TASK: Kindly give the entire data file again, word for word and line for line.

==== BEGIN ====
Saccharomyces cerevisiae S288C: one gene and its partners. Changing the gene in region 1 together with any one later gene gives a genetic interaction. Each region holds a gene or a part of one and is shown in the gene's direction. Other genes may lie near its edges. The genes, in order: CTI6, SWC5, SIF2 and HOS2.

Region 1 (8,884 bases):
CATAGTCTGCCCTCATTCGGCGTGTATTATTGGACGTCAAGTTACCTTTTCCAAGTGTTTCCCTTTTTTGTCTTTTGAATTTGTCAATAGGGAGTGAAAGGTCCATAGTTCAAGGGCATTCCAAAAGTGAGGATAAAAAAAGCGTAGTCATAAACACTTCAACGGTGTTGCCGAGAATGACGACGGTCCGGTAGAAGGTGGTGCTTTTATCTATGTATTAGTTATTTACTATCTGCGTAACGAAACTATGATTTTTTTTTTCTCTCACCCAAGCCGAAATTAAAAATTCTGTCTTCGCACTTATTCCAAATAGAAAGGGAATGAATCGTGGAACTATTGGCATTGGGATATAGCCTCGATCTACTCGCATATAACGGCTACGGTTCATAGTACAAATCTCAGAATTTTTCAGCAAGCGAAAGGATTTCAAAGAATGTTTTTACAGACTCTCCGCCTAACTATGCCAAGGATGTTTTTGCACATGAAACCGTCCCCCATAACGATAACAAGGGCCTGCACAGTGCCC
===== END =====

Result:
Saccharomyces cerevisiae S288C: one gene and its partners. Changing the gene in region 1 together with any one later gene gives a genetic interaction. Each region holds a gene or a part of one and is shown in the gene's direction. Other genes may lie near its edges. The genes, in order: CTI6, SWC5, SIF2 and HOS2.

Region 1 (8,884 bases):
CATAGTCTGCCCTCATTCGGCGTGTATTATTGGACGTCAAGTTACCTTTTCCAAGTGTTTCCCTTTTTTGTCTTTTGAATTTGTCAATAGGGAGTGAAAGGTCCATAGTTCAAGGGCATTCCAAAAGTGAGGATAAAAAAAGCGTAGTCATAAACACTTCAACGGTGTTGCCGAGAATGACGACGGTCCGGTAGAAGGTGGTGCTTTTATCTATGTATTAGTTATTTACTATCTGCGTAACGAAACTATGATTTTTTTTTTCTCTCACCCAAGCCGAAATTAAAAATTCTGTCTTCGCACTTATTCCAAATAGAAAGGGAATGAATCGTGGAACTATTGGCATTGGGATATAGCCTCGATCTACTCGCATATAACGGCTACGGTTCATAGTACAAATCTCAGAATTTTTCAGCAAGCGAAAGGATTTCAAAGAATGTTTTTACAGACTCTCCGCCTAACTATGCCAAGGATGTTTTTGCACATGAAACCGTCCCCCATAACGATAACAAGGGCCTGCACAGTGCCC